ME: “hmmmm… you are really blowing my high, I will have to think about that.”
MY CURIOSITY: Do you just write about Apple Picking or do you actually go Apple Picking?*
NOTE: * I am from Los Angeles – I have never even heard of apple picking.
SHANNON: “Sure, it is fun, you should try it, come with next time we go.”
That is when I started to push the limits of how to handle a variety of situations regarding content, how it is displayed and what flexibility means to a creative person, but particularly when stability would be the normal requirement. Also, because I can chew gum and do Sudoku at the same time, I thought about how fun it might be to go Apple Picking.
Although looking like a standard Post-to-Post relationship feature, our Places concept grew and became better for it. It made story topics like: 10 Must Attend Summer Concerts, 5 Amazing Places To View The Sunset and 12 Great Places To Play Pub Quiz much easier to handle, as well as a story topic that might shine light on a single, up coming event like the North Atlantic Jazz Festival. Also, another reality- Google is smart, and if a post contains an outdated address for a location, it will drop from the rankings. This way, even older reviews, posts and editorial lists will always have the latest location information. Sweet!
The above is an example of using WordPress Meta Fields to create Post-to-Post relationships. It simply is saying, you will create a new post, then find a set number of other posts that will be associated with it. This then brought up another challenge- thanks Peter and Shannon! Could the reverse happen to create a category or river page or a listings style page. Again, another time-saving way to create some consistent content, but having the flexibility to display it in different ways on the site. Genius!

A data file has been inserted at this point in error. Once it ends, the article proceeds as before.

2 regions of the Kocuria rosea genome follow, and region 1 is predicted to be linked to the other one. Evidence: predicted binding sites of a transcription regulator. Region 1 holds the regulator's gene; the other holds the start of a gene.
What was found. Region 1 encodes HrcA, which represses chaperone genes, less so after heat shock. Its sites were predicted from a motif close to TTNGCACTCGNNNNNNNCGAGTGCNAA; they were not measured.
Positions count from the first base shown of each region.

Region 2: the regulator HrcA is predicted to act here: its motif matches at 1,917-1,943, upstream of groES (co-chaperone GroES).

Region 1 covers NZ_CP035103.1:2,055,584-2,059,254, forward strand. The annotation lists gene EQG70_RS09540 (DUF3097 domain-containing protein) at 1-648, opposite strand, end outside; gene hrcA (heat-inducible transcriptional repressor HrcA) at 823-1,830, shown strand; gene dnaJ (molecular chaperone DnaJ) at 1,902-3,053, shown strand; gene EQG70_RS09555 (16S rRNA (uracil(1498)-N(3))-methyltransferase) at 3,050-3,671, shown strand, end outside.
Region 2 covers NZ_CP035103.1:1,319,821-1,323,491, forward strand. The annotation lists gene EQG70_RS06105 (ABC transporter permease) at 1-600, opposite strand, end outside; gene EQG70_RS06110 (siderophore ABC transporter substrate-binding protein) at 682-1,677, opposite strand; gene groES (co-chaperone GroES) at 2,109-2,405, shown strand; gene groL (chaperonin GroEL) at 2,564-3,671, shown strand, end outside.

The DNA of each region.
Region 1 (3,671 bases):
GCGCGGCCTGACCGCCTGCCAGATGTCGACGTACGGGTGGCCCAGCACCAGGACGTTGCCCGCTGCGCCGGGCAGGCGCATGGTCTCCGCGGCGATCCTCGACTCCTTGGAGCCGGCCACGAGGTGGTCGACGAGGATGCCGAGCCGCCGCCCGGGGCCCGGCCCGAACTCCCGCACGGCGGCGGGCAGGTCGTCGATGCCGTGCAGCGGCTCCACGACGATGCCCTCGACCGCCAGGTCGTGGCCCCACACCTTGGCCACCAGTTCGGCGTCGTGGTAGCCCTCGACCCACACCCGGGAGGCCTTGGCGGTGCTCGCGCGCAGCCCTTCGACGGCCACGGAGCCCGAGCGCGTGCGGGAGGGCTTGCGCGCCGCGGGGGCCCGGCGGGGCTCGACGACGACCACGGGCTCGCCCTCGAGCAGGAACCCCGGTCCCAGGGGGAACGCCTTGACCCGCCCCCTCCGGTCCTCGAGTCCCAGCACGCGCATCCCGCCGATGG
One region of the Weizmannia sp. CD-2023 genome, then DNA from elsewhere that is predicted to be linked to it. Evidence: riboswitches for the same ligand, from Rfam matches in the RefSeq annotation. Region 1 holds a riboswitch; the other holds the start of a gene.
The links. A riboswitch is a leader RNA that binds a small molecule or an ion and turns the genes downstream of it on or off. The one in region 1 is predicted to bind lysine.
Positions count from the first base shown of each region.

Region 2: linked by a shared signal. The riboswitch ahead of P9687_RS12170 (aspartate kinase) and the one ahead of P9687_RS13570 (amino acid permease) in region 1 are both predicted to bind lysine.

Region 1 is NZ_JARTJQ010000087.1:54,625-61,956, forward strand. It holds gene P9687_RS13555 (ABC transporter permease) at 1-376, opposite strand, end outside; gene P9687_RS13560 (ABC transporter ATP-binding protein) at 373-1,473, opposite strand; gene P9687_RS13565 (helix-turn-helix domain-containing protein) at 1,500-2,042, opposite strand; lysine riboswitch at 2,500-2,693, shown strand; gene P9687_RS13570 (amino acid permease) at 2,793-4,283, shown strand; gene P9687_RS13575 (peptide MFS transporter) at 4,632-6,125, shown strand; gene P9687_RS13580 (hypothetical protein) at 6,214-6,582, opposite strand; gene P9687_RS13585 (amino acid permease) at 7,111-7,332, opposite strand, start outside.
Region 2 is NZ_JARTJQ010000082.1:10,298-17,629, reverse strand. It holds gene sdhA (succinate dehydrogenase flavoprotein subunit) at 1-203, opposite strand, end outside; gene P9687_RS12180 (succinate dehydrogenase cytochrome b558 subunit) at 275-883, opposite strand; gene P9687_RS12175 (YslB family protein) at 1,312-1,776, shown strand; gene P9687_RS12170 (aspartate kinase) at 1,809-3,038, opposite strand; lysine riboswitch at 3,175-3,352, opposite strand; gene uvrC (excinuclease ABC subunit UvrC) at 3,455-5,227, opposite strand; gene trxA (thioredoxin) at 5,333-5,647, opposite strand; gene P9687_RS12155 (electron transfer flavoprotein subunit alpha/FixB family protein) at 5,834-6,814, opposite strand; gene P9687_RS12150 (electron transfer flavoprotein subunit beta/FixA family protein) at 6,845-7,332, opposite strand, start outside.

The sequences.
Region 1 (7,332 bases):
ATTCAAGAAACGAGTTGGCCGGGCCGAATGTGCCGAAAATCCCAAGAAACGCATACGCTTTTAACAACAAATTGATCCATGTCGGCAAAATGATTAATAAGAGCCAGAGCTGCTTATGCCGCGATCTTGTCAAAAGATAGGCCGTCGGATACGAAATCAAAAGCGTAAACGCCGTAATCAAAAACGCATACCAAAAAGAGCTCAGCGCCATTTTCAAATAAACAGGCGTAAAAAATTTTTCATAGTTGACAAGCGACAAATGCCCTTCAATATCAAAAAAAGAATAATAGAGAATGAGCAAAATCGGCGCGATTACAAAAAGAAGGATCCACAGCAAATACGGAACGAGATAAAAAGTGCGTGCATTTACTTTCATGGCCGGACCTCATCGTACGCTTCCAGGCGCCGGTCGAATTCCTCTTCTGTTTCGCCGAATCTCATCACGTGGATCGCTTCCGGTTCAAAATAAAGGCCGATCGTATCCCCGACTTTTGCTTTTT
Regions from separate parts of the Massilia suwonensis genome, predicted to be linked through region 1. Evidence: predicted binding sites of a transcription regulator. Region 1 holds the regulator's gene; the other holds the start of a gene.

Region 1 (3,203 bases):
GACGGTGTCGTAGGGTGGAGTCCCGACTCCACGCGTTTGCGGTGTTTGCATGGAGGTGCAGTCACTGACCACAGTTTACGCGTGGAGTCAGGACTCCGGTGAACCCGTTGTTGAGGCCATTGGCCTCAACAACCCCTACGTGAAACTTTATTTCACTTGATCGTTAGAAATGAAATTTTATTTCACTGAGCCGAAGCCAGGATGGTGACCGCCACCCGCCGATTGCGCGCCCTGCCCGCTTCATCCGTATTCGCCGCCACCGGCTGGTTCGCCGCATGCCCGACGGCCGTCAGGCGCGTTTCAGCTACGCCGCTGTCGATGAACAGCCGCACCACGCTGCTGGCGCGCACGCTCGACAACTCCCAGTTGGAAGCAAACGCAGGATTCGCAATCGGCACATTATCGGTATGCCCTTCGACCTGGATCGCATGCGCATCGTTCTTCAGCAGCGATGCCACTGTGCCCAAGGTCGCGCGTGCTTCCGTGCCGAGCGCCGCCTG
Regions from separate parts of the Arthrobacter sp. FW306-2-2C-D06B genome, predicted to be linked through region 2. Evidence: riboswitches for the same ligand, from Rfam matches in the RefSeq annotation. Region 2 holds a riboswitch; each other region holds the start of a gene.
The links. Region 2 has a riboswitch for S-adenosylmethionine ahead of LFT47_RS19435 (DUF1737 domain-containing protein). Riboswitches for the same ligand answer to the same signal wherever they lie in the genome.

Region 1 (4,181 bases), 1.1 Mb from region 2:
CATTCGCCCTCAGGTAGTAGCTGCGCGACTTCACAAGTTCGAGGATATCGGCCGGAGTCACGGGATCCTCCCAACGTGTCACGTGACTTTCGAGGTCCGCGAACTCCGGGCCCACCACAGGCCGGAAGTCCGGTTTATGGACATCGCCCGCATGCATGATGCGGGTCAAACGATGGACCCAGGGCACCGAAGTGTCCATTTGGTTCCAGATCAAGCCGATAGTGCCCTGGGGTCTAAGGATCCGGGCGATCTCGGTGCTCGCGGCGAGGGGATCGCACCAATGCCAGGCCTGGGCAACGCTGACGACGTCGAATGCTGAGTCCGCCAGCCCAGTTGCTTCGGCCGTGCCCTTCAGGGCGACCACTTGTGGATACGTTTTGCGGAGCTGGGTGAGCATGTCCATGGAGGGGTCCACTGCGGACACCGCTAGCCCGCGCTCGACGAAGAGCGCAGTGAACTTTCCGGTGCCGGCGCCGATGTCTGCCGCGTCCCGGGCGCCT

The answer was resolved by Quadshot’s own Dino Termini- who by the way, is always a true rockstar at every step. Dino went to work and created some stellar conditional statements and created some pretty amazing custom “Post-to-Page” templates. We even slipped in the ability to have two distinct custom formats: a Grid version and a “single column stacked” layout.
So there are two “solutions” that grew out of inspiration, and yes, the entire process was a brain teaser, and yes, it was a fun brain teaser. And I am grateful for the opportunity to meet and read about Maine, Maine history, and especially the residents of Maine. I discovered “Mainers” think so far “out-of-the-box”, there isn’t even really a box and it was an honor to help support that kind of ingenious spirit.
Although I am speaking in the first person in this article, these solutions were truly a team effort and many thanks some of the other Quadshot Team: Dino Termini, Mike Cremean, Chris Webb and Tom Smith who contributed ideas to the solutions for this client.
And of course to WordPress, giving voice to all kinds of ingenious spirits.
Grid Animation: jquery “Masonry”.
Plugins that made this solution more obvious: Advanced Custom Fields, Custom Post UI and CPTaxonomies.